Central Vancouver Island's major population center is Nanaimo, the arrival point for visitors taking ferries from the mainland and the site of a major 19th-century coal-mining operation. The city has moved away from its dependence upon resource extraction and is now sparkling with redevelopment, taking advantage of its scenic location -- overlooking a bay full of islands, the choppy waters of Georgia Strait, and the glaciated peaks of the mainland.

In sharp contrast to the serenity of the island's east coast, the wild, raging beauty of the Pacific Ocean on Vancouver Island's west coast entices photographers, hikers, kayakers, and divers to explore Pacific Rim National Park, Long Beach, and the neighboring towns of Ucluelet, Tofino, and Bamfield. Thousands of visitors arrive between March and May to see Pacific gray whales pass close to shore as they migrate north to their summer feeding grounds. More than 200 shipwrecks have occurred off the shores in the past 2 centuries, luring even more travelers to this eerily beautiful underwater world. And the park's world-famous West Coast Trail beckons intrepid backpackers to brave the 5- to 7-day hike over the rugged rescue trail -- established after the survivors of a shipwreck in the early 1900s died from exposure because there was no land-access route for the rescuers.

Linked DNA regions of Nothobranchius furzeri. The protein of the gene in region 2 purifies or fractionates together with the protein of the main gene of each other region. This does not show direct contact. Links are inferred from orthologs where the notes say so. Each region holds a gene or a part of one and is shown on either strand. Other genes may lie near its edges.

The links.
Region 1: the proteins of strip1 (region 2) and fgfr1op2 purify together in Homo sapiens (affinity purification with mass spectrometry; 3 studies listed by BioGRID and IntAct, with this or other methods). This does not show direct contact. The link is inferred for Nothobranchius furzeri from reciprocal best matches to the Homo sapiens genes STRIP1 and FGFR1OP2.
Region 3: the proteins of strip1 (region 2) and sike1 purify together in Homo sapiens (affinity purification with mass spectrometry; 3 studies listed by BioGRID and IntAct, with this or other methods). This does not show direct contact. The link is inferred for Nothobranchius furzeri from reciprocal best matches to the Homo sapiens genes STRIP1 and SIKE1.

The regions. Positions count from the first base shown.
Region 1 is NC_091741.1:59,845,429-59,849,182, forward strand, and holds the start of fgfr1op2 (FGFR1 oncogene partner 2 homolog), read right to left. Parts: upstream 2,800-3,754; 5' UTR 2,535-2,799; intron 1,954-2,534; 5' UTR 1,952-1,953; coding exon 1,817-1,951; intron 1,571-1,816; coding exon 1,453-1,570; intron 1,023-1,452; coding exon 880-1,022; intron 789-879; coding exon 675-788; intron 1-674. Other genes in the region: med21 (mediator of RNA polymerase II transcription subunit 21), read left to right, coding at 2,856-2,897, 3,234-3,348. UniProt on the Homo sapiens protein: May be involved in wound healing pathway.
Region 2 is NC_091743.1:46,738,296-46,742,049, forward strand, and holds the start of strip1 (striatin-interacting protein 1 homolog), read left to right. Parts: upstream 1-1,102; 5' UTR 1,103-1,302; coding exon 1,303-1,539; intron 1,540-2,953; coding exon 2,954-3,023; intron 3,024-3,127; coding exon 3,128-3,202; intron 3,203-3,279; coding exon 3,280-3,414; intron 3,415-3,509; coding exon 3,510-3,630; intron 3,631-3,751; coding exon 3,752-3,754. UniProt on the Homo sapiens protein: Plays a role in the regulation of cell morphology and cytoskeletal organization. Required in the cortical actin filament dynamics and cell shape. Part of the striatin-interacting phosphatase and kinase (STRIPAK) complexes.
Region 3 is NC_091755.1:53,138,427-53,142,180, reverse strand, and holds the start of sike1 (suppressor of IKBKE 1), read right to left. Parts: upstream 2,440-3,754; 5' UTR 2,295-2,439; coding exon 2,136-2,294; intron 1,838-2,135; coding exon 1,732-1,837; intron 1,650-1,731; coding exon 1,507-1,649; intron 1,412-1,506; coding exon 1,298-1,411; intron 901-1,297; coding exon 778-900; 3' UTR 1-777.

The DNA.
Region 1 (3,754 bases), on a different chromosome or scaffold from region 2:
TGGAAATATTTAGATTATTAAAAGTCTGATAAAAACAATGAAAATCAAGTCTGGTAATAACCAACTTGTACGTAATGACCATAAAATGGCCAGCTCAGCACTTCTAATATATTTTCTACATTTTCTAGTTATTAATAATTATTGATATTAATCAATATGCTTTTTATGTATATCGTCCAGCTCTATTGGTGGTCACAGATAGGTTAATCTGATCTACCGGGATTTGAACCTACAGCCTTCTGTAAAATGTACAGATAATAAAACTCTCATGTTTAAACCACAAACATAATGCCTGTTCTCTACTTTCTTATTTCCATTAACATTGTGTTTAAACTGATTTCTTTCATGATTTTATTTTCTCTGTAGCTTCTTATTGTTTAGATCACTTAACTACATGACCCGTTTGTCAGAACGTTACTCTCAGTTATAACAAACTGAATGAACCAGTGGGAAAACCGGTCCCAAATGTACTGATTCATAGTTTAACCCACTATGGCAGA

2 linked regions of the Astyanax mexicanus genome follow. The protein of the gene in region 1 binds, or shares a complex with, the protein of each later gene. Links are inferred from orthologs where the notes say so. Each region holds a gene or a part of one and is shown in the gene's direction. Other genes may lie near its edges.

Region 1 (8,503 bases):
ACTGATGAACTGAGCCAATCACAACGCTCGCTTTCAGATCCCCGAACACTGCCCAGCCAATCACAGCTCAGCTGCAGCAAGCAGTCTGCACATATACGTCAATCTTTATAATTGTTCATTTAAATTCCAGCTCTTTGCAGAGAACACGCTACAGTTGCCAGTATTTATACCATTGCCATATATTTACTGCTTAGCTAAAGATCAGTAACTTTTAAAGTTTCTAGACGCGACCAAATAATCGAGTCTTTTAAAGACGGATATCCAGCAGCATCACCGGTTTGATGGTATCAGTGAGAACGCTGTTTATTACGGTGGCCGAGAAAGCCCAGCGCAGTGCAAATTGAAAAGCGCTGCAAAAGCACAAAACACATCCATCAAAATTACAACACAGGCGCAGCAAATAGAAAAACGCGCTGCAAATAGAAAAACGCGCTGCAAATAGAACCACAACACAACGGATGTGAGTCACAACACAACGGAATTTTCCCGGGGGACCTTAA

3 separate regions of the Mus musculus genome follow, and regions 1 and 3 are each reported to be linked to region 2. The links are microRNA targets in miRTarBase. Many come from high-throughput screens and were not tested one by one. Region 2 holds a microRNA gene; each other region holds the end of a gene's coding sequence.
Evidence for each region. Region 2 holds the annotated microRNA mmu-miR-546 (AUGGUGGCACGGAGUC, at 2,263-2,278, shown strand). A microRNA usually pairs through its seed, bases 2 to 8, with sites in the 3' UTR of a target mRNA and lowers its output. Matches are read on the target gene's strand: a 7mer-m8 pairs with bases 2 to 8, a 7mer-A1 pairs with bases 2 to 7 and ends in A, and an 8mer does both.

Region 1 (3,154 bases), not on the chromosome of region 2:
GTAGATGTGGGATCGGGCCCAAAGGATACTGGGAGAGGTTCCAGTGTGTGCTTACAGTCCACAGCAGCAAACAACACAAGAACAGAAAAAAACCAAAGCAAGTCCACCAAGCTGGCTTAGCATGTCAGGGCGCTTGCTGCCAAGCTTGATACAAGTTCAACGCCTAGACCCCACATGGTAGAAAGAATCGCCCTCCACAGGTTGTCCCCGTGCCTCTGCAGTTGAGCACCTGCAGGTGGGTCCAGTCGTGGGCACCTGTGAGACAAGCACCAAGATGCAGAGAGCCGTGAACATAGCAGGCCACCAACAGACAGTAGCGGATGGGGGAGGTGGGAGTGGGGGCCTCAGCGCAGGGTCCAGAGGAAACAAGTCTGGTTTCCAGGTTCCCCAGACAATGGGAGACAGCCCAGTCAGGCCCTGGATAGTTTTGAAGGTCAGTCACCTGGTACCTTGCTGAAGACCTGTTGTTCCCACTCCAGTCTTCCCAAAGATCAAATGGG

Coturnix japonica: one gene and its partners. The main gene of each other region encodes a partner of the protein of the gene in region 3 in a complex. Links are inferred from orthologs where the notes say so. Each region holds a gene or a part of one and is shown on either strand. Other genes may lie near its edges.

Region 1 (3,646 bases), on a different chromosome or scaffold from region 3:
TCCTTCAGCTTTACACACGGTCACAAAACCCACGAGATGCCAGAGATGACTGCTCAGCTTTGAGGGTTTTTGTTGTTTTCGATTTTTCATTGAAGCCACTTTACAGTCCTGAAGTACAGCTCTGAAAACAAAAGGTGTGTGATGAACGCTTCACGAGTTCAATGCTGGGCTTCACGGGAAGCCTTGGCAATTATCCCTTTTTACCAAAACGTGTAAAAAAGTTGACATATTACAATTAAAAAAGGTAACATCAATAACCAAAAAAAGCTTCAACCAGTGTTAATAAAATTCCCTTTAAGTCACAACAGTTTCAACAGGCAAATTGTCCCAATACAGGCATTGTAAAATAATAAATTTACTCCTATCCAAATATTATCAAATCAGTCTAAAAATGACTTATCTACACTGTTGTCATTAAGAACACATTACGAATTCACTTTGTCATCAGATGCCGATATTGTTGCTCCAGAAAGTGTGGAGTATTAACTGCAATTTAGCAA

On east-central Vancouver Island, the towns of Parksville, Qualicum Beach, Courtenay, and Comox are famous for their warm, sandy beaches and numerous golf courses.